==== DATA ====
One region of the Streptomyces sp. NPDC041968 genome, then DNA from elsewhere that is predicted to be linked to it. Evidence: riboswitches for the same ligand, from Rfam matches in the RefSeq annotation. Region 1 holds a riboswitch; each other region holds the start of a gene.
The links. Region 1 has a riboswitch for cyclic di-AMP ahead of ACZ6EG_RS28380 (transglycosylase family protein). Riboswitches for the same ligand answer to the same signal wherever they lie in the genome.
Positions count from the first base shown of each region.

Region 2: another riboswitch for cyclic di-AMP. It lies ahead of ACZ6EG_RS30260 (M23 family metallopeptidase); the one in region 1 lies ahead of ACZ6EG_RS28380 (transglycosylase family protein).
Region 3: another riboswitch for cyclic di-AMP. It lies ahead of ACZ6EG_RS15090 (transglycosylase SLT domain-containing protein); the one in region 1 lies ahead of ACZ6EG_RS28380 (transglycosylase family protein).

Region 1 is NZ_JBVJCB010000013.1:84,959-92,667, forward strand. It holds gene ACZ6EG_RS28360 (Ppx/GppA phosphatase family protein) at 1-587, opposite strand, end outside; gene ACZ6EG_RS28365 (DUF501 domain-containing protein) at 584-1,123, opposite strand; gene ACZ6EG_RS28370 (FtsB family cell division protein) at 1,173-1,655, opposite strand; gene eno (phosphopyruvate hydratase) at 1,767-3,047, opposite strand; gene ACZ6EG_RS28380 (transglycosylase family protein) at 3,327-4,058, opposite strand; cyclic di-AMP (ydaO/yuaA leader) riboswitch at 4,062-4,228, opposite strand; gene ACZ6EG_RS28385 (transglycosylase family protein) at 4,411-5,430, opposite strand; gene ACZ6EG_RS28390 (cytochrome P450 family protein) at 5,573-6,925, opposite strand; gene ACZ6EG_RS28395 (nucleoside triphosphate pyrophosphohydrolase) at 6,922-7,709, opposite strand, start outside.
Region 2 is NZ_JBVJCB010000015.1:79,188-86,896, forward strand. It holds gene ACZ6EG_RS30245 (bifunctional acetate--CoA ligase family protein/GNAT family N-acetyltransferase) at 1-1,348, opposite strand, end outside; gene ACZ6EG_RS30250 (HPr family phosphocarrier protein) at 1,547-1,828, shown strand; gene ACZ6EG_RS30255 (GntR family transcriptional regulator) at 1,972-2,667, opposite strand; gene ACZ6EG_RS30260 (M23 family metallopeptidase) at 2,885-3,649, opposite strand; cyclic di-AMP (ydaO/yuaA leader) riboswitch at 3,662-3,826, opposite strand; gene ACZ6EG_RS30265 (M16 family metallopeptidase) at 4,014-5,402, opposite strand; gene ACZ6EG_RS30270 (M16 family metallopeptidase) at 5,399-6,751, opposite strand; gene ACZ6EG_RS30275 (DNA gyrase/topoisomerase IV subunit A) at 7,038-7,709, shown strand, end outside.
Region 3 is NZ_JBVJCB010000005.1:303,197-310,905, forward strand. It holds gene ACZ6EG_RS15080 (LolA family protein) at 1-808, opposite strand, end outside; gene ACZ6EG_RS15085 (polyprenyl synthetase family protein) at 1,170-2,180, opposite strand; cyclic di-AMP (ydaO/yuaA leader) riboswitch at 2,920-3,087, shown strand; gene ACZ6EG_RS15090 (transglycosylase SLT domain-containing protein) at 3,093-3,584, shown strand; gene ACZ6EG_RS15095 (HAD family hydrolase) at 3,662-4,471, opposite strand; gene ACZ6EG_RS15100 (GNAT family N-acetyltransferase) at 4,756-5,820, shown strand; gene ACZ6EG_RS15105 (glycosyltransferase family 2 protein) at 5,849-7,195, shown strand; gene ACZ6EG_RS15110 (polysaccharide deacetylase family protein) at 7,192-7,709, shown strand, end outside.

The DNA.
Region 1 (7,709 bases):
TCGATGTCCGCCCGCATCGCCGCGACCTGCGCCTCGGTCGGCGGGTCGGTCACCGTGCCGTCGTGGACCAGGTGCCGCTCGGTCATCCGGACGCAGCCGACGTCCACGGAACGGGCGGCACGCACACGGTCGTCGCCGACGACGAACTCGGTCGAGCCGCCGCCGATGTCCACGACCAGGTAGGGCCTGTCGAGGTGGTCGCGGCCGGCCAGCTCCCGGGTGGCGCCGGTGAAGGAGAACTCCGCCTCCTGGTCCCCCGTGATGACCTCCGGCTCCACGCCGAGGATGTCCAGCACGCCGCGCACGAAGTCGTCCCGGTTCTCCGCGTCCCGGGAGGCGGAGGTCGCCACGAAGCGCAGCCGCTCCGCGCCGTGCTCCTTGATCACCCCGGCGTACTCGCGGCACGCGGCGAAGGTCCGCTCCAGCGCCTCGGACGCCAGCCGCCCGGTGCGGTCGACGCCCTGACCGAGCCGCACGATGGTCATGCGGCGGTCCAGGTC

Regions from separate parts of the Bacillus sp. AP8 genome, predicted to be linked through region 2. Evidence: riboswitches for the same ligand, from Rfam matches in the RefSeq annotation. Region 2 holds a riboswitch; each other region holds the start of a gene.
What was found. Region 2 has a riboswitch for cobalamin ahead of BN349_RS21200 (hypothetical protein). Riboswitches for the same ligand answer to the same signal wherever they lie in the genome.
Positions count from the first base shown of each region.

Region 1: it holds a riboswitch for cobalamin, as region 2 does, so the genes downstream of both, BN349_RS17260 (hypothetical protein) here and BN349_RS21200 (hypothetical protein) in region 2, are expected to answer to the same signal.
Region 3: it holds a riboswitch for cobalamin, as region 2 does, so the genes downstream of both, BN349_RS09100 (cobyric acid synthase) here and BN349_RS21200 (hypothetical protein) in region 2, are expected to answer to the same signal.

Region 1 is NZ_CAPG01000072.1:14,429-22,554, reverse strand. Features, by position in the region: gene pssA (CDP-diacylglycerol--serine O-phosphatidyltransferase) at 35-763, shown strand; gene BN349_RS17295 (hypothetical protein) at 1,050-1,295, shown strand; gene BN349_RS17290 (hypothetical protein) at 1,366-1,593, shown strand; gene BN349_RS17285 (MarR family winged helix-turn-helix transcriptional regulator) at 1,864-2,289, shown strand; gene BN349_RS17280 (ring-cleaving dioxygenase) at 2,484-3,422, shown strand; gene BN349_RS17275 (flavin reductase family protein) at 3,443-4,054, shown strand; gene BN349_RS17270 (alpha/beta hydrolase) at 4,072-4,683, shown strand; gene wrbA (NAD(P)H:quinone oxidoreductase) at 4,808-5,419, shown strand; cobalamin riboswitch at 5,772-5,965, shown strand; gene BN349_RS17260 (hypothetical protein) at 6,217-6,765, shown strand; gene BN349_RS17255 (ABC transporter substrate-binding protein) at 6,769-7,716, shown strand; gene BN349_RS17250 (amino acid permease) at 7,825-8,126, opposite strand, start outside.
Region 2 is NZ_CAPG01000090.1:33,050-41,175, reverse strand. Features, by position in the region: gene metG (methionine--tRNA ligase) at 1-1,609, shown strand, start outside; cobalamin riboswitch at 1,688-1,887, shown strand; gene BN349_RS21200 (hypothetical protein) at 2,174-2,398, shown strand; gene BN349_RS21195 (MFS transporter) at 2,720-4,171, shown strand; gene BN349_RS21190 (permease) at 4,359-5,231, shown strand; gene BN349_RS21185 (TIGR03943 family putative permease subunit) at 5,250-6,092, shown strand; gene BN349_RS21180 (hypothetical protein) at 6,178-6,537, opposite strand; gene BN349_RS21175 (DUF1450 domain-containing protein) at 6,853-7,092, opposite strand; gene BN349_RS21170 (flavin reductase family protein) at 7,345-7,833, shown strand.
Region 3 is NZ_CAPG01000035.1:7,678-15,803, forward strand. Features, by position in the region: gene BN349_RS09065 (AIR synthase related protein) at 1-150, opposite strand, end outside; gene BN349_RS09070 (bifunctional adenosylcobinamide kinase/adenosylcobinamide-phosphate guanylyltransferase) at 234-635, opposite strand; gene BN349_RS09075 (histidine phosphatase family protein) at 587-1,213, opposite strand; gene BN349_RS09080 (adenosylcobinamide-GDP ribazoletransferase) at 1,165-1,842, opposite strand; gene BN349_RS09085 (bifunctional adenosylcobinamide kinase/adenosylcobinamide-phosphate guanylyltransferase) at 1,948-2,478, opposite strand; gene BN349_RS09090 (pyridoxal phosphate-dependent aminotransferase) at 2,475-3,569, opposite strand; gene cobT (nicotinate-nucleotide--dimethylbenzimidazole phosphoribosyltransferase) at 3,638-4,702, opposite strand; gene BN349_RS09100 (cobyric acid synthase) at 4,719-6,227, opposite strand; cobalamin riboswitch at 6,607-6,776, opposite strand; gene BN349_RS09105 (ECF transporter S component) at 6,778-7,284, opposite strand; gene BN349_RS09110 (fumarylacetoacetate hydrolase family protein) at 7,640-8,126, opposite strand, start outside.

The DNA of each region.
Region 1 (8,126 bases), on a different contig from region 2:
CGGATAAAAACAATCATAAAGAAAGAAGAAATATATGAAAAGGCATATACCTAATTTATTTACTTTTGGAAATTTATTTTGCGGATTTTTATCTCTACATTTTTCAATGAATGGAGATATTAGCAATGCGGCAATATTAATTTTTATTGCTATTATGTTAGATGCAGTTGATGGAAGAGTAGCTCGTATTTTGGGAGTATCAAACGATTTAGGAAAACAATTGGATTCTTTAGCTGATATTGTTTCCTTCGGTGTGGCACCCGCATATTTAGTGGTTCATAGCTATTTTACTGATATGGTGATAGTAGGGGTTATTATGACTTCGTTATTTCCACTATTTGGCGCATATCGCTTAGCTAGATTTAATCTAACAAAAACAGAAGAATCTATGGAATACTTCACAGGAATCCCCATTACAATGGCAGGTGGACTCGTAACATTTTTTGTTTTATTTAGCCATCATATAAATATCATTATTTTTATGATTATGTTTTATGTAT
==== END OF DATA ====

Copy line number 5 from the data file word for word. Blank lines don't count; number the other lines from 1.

Region 3: another riboswitch for cyclic di-AMP. It lies ahead of ACZ6EG_RS15090 (transglycosylase SLT domain-containing protein); the one in region 1 lies ahead of ACZ6EG_RS28380 (transglycosylase family protein).